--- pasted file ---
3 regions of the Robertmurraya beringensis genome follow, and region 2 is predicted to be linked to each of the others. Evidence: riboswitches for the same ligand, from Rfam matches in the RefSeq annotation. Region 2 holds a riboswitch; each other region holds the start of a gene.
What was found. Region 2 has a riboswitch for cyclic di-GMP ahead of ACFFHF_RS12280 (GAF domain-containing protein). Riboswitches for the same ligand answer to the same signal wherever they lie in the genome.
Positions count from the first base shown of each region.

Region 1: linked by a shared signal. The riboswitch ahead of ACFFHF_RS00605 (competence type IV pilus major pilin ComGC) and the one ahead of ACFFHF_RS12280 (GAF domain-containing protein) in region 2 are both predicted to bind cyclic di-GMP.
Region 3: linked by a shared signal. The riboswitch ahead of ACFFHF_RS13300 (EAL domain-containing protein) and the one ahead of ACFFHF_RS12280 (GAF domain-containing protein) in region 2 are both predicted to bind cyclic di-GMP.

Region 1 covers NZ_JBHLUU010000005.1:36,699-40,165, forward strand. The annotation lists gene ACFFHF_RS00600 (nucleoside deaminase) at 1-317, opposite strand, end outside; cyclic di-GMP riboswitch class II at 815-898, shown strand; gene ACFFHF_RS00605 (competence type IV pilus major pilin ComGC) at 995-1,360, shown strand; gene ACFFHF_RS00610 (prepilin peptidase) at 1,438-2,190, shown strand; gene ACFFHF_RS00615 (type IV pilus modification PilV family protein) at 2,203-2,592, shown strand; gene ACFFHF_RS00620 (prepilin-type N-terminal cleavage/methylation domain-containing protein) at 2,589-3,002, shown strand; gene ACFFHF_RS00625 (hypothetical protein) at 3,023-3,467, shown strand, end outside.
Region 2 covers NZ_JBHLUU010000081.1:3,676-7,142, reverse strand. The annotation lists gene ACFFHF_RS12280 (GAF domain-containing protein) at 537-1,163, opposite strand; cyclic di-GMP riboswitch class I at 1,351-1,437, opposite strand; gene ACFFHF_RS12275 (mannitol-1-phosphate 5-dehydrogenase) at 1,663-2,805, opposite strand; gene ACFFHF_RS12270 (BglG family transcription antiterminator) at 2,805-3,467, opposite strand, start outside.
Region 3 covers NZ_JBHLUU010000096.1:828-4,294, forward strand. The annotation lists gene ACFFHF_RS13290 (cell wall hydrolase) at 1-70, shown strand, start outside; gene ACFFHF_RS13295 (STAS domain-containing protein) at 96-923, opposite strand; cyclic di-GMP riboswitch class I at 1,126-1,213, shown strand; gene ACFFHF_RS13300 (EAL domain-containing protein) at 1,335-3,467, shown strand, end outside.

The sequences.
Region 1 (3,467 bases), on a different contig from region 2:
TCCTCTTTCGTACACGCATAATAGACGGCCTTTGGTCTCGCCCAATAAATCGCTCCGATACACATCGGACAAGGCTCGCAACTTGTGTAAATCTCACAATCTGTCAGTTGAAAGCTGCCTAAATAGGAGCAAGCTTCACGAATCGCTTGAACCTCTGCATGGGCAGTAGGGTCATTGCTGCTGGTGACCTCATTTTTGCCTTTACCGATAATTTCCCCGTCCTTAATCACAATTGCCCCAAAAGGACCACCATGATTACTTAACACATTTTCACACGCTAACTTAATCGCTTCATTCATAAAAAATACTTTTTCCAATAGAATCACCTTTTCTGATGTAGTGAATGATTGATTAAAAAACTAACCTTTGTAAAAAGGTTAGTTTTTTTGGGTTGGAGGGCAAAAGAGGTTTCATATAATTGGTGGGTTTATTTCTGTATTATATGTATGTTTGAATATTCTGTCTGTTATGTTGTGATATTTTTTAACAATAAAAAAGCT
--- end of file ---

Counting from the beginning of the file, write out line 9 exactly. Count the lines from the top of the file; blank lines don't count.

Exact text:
The sequences.